Taoism Information

Taoism is based on the teachings of the Tao Te Ching, some short verses that were written in the 6th century BC in China. It places its emphasis on spiritual harmony. There are two main strands and schools within Taoism, usually labeled “philosophical Taoism” and “religious Taoism” Philosophical Taoism focuses on the philosophical writings of Lao-Tzu, Chuang-Tzu and other ancient sages. At Pure Mountain Zen Center, we concentrate on philosophical Taoism.

The Tao encompasses all opposite and complementary forces, which are collectively referred to as yin and yang. Yin is associated with darkness, femininity, passivity and water, while yang is light, masculinity, activity and air. Yin and yang are always in perfect balance within the Tao. The goal of the Taoist, therefore, is to keep these opposites in balance within his or her own life. Taoism takes its name from the word “Tao” (”the Way”), the ancient Chinese name for the ordering principle that makes cosmic harmony possible. The Tao is found in the world (especially in nature) and can be encountered directly through experiences. It is the proper natural way of life humans should follow. Taoism prizes naturalness, non-action, and introspection.

The Tao-te Ching is the main text of Taoism. It was written it is said by Lao-Tzu. Whether it actually was or not is of some question. Some believe that it was compiled over a period of centuries by different authors. Whether Lao-Tzu even existed has been doubted, but most scholars now believe he was likely a historical figure. The Tao-te Ching’s 81 verses are thoughtful, paradoxical, vague, yet practical. There are many translations and interpretations of the TTC. Some are easier to understand than others. You will notice some interpreters see things slightly differently than other interpreters. Even so, they are close in spirit.

The ideal person in philosophical Taoism is the sage who understands and lives in accordance with the Tao. Knowing that all opposites are relative and interdependent, and that the best way to live is in harmony with the natural course of things (the Tao), a Taoist does not struggle, oppose, or strive. Instead, the sage practices wu-wei, or “non-action.” In the Tao Te Ching, this is the central virtue of the wise ruler. Wu-wei does not mean doing nothing or doing things only in moderation. To practice wu-wei is to so orient oneself with the Tao that one’s actions go unnoticed, for the perfect traveler leaves no trace,. In yet another paradox, wu-wei “never acts, yet there is nothing it does not do.”

Life and death are merely two aspects of reality, the unchanging Tao. Death is simply a transformation from being to non-being; from yang to yin. Taoism teaches that humans ought to accept life and death as complementary aspects of the Tao. Death should be neither feared nor desired. The one who knows how to live is not afraid of death. All waters return to the sea. From whence we came, we shall return. It accepts death as a natural returning to the Tao. “Since life and death are each other’s companions, why worry about them? All beings are one.” (Chuang-Tzu)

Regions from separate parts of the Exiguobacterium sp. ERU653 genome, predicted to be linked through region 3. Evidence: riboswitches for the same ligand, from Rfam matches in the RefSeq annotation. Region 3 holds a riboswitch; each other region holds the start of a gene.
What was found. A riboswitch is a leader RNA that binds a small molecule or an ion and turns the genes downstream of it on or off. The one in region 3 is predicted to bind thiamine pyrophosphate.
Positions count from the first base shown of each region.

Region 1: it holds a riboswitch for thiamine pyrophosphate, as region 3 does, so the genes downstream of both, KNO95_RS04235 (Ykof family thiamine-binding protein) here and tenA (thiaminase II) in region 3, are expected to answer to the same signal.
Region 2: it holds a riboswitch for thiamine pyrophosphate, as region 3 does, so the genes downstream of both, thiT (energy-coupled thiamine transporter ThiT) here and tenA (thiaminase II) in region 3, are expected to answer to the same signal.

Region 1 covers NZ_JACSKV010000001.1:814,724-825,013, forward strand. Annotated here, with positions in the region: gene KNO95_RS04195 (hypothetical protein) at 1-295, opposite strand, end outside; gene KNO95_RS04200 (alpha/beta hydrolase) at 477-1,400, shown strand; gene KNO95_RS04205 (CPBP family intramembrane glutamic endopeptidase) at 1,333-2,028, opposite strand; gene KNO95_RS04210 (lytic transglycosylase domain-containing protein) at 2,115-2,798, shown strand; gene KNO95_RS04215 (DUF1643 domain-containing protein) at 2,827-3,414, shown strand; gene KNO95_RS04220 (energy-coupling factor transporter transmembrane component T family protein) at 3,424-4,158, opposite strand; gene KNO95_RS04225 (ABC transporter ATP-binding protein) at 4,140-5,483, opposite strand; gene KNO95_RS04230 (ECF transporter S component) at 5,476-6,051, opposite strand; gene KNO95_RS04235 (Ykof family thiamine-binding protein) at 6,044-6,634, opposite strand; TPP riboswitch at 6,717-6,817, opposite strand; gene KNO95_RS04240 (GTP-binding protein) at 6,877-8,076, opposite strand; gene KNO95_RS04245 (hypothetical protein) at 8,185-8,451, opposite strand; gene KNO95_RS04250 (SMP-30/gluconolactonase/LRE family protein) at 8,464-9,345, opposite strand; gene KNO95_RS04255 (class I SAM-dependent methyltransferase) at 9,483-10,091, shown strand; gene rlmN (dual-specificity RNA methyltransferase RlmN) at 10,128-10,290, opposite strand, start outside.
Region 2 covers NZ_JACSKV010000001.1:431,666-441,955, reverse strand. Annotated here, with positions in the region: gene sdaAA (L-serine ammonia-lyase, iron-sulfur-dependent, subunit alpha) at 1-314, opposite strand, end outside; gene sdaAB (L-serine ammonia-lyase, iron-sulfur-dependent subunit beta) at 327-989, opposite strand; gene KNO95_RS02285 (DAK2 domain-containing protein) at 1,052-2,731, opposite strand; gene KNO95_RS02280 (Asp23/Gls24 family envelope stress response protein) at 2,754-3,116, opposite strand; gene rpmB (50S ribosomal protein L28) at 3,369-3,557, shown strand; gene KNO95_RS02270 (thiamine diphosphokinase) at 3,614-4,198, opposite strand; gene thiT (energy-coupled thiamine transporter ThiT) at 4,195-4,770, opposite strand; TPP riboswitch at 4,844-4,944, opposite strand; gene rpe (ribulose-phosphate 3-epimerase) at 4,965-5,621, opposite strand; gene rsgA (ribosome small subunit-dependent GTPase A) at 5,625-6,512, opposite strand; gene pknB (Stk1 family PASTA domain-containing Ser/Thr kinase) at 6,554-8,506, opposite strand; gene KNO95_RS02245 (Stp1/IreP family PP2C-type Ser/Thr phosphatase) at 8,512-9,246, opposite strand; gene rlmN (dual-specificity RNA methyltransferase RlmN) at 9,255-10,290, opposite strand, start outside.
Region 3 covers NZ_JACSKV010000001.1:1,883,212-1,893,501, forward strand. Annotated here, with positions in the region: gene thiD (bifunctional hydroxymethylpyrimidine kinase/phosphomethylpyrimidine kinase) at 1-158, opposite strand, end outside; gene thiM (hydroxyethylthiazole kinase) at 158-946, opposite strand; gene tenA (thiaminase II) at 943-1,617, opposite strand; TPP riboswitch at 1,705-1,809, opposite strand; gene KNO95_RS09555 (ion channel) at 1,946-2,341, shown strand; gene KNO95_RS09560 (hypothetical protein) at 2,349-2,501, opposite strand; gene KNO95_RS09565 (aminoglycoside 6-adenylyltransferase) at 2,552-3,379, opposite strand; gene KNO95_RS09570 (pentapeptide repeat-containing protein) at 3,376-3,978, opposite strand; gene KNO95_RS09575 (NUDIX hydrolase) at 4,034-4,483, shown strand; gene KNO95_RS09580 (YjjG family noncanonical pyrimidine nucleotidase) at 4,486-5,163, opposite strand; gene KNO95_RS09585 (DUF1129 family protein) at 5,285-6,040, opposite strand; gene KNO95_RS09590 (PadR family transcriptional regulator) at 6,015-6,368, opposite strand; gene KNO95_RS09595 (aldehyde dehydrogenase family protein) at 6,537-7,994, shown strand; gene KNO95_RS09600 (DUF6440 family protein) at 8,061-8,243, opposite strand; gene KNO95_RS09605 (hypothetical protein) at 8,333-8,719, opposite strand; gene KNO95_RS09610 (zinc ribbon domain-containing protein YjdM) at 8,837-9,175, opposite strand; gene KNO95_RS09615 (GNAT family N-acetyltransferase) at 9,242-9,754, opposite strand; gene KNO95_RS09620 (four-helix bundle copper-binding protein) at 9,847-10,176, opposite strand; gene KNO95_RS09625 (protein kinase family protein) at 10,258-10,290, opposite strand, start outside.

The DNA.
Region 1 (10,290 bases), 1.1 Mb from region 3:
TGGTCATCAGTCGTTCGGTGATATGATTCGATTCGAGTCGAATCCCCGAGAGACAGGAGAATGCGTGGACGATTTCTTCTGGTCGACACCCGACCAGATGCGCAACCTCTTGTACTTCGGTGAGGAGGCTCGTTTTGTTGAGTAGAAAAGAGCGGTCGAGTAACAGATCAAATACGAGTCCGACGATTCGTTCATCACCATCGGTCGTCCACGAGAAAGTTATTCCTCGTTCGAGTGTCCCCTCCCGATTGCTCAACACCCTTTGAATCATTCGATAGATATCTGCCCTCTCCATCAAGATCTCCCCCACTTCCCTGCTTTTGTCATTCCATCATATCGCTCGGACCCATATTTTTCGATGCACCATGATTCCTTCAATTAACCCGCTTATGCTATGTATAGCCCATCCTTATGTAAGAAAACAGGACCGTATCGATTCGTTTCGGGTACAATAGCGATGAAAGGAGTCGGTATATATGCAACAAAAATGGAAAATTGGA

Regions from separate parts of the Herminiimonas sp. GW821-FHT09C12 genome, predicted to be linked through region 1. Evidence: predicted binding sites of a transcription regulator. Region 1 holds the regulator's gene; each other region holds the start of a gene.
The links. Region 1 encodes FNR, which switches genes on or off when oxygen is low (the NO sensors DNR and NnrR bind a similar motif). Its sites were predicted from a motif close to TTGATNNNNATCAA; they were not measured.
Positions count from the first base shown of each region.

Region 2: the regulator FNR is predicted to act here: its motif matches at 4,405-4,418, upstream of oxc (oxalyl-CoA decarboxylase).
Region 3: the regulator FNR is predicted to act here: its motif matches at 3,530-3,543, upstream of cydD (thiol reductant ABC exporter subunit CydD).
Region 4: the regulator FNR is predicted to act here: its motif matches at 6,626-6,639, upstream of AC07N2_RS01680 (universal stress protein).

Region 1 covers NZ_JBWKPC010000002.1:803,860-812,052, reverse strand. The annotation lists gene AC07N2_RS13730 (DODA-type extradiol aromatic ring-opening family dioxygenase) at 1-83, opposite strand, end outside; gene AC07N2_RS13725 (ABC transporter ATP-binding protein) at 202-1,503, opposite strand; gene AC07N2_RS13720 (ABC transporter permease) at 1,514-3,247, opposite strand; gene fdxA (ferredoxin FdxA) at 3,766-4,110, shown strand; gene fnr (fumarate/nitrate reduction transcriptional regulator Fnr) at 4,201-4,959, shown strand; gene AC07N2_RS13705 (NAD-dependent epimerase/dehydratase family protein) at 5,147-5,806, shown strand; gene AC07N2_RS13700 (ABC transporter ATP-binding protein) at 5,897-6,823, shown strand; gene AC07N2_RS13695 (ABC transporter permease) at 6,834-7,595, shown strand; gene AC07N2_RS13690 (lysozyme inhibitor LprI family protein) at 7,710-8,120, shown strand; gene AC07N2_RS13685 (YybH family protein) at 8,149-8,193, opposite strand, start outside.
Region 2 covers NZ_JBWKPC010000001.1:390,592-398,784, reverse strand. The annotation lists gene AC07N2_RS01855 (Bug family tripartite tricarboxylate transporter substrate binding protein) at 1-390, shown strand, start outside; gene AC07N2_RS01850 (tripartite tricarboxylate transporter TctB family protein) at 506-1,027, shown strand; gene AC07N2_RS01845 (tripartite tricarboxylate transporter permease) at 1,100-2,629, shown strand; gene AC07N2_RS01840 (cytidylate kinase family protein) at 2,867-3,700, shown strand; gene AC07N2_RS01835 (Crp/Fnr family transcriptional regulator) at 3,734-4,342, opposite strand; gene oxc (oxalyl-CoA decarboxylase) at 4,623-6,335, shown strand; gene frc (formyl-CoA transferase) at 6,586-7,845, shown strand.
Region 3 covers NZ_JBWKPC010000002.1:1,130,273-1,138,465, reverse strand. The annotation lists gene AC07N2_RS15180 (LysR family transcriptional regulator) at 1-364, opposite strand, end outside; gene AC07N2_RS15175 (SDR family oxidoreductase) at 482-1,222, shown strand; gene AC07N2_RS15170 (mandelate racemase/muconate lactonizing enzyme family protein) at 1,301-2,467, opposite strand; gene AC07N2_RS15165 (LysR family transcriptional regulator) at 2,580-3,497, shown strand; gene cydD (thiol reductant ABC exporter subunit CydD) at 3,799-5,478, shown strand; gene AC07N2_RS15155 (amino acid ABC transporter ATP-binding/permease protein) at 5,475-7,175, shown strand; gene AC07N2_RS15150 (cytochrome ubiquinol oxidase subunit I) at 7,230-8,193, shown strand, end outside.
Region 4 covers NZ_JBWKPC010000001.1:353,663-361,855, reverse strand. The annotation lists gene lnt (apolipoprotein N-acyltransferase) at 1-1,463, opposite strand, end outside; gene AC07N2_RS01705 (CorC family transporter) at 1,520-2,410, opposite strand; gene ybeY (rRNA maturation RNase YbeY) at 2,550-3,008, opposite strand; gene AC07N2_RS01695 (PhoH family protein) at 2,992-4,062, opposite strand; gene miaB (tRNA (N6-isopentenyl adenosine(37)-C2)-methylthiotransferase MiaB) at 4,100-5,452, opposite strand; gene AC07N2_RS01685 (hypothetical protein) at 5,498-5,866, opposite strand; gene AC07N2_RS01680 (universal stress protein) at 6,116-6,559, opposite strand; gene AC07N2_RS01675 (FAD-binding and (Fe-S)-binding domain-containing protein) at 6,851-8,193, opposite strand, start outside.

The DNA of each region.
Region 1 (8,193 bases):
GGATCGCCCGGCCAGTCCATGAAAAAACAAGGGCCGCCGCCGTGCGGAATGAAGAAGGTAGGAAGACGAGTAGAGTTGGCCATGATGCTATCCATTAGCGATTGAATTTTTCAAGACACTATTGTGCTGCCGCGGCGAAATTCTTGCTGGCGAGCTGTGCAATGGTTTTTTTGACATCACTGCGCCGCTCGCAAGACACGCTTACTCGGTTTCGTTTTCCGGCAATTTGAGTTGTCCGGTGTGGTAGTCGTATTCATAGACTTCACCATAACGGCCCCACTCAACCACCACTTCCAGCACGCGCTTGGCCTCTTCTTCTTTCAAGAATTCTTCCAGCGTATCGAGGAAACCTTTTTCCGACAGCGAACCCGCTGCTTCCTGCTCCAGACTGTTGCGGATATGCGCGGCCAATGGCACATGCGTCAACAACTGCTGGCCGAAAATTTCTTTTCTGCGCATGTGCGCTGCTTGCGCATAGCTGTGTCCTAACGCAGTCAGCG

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Lao Tzu, also known as Laozi, Lao Tsu, Lao Tse, Lao Zi, or a variety of other names is reported to have lived in the sixth century BC according to Chinese tradition. However, recent scholars believe that Lao Tzu may have actually been born in the fourth century BC.

Although precious little is known about the life of Lao Tzu, his cultural significance is important to the lives of generations of Chinese. According to Chinese tradition, Lao Tzu was born in the Chŭ state, which today is named Lù yì County of the Henan province during the Spring and Autumn Period, roughly between 722 BC and 481 BC.

Some legends state he was born with white hair, having spent more than eighty years in his mother’s womb, giving him his title Laozi, which means “the old master”. Obviously, this is the fable-like version of a story.

According to tradition, Lao Tzu was an elder contemporary of Confucius and worked as an archivist in the Imperial Library of the Zhou Dynasty. Confucius supposedly met Lao Tzu near modern Luoyang where he was going to study library scrolls. Reportedly, the two discussed many issues.

Lao-Tzu strongly opposed many of Confucius’s ideals. It is said that Confucius left the meeting rather befuddled at Lao Tzu. Some doubt whether this meeting actually occurred, but if it did it would reason that the two would have differences in philosophy.

When he was eighty years old, it is said that Lao-Tzu decided to leave his work and head west on a water buffalo through the state of Qin, which is now modern day Tibet. He then disappeared into a vast desert never to be seen again.

However, before his entrance into the great desert, Yin Xi (Yin Hsi), a guard at the western-most gate of the Great Wall convinced Lao Tzu to write down his wisdom and his response to the soldier was Dao De Jing, also spelled Tao Te Ching, which means “The Law of Virtue and Its Way”.

Lao Tzu’s work, Tao Te Ching, was a testament to his rationalism and beliefs. The work later led to the creation of both philosophical Taoism and religious Taoism, with the help of Chuang Tzu, which is most associated with harmony and leading a simple life.


Some believe Lao-Tzu was fictional and that the Tao Te Ching was actually the work of several authors. No matter what the truth of the authorship is, the truth of the Tao Te Ching speaks to all and continues to find an audience today, thousands of years later.

Whether there actually was a Lao-Tzu is really rather irrelevant to today’s practitioner. Those who wish to believe can believe, and those who question can question. There is no questioning the wisdom set forth in the verses.